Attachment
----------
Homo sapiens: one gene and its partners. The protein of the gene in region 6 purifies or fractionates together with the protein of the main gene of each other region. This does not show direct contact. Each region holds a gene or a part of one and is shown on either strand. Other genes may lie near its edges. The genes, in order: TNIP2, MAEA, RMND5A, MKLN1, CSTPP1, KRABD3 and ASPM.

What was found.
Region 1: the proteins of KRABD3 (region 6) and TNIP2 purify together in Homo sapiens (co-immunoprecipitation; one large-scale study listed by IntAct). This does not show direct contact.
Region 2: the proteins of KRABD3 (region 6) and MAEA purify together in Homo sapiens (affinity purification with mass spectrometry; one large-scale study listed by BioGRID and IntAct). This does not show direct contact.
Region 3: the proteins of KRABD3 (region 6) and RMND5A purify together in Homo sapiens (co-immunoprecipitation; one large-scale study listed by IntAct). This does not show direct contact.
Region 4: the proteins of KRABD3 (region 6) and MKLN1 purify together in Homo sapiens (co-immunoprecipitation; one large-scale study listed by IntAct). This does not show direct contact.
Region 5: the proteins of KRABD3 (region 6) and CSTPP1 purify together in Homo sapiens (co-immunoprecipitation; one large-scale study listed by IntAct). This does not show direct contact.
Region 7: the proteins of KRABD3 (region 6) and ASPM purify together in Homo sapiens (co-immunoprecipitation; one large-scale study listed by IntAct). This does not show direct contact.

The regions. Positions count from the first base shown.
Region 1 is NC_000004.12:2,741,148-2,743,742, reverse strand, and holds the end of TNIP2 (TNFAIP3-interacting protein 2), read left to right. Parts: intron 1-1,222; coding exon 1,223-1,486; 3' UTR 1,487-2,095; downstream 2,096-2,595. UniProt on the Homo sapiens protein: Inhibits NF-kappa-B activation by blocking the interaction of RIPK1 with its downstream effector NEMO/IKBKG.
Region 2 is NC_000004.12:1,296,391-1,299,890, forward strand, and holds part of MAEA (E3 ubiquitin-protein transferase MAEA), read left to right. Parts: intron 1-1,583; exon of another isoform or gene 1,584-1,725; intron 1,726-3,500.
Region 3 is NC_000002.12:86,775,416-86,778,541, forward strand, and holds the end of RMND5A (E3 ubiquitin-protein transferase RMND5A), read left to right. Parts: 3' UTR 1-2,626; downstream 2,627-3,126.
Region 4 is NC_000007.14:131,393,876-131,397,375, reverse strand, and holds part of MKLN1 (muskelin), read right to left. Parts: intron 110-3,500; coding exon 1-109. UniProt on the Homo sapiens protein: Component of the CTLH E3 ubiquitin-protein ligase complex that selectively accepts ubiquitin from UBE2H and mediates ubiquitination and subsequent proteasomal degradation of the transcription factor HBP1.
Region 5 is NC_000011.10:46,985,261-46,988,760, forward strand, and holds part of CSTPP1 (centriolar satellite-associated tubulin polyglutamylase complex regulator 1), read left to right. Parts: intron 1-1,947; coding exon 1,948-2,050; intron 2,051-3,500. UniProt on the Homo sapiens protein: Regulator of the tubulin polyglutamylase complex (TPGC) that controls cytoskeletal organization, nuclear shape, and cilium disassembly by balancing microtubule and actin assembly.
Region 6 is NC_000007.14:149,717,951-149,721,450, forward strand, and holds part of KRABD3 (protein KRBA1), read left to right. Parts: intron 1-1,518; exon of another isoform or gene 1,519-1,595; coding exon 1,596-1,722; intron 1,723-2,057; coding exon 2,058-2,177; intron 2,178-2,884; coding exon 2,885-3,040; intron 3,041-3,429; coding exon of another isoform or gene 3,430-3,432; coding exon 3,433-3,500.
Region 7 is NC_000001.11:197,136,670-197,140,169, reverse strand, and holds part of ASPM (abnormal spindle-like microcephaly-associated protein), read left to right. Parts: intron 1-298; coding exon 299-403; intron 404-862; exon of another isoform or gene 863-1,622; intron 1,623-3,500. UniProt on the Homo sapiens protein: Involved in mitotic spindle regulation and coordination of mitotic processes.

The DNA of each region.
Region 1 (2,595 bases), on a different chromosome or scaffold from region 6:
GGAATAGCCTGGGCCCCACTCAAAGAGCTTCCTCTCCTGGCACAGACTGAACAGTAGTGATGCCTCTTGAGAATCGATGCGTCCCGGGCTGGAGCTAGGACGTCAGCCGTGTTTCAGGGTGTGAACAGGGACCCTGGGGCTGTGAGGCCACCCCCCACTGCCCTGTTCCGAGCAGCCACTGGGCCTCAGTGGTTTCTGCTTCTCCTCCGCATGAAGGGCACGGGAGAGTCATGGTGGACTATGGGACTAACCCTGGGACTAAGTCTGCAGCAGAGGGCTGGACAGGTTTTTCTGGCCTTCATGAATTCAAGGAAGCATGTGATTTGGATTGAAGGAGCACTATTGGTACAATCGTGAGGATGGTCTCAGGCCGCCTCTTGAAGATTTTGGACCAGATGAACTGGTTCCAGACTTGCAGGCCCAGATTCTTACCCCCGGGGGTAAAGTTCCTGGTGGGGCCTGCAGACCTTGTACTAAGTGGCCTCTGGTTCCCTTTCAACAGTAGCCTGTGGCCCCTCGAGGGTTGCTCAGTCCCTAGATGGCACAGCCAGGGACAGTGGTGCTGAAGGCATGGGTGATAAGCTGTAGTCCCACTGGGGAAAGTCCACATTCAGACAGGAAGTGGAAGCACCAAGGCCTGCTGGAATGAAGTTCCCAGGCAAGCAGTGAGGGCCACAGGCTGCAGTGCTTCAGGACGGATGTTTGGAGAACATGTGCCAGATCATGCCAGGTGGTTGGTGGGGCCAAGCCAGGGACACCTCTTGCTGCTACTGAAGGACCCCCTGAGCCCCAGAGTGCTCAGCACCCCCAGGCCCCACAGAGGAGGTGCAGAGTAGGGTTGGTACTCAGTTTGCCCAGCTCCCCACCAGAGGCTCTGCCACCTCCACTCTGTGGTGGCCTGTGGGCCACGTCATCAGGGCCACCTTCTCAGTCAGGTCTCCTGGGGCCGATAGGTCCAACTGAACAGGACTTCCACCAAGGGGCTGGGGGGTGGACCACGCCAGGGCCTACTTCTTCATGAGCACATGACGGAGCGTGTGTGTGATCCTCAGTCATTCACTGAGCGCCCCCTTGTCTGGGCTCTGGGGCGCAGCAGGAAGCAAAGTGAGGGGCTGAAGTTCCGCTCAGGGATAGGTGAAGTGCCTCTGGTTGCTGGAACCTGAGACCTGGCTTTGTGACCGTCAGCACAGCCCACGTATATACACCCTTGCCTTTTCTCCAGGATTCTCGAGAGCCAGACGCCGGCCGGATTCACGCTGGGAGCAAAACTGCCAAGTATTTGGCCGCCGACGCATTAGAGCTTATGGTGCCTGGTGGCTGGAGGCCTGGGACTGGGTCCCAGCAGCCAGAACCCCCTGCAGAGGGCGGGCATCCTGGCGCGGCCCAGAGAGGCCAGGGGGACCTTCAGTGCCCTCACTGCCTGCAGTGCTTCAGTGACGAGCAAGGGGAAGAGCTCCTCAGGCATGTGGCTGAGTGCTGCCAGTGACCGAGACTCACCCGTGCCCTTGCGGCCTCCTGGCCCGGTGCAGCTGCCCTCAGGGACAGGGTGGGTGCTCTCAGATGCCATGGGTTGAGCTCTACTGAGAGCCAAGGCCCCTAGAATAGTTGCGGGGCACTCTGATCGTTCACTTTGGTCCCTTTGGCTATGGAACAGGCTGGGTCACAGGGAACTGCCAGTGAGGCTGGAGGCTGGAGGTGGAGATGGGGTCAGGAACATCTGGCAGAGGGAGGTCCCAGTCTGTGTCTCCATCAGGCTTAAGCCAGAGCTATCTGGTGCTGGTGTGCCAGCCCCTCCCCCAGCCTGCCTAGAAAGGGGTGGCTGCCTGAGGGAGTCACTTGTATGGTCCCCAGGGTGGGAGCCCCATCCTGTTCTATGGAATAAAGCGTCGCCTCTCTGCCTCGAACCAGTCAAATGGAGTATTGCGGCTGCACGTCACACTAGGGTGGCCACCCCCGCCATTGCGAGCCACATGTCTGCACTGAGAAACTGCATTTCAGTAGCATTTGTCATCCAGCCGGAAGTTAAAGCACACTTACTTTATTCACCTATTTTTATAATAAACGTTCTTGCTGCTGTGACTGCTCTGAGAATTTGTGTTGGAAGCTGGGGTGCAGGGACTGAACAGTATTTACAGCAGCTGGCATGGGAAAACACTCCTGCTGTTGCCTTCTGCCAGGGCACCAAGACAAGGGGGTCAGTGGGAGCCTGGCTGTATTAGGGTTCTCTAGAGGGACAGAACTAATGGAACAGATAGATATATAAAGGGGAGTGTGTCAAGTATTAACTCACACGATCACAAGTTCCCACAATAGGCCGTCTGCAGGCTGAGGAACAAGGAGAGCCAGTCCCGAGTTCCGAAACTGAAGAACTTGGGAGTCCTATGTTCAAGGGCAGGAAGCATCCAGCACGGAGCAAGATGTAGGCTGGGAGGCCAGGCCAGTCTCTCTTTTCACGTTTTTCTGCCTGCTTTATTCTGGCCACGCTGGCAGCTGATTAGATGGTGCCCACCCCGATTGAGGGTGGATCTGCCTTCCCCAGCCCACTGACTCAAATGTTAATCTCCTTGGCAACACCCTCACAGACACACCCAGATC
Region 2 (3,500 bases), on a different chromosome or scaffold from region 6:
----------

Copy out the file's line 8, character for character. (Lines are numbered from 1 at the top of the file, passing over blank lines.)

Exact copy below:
Region 7: the proteins of KRABD3 (region 6) and ASPM purify together in Homo sapiens (co-immunoprecipitation; one large-scale study listed by IntAct). This does not show direct contact.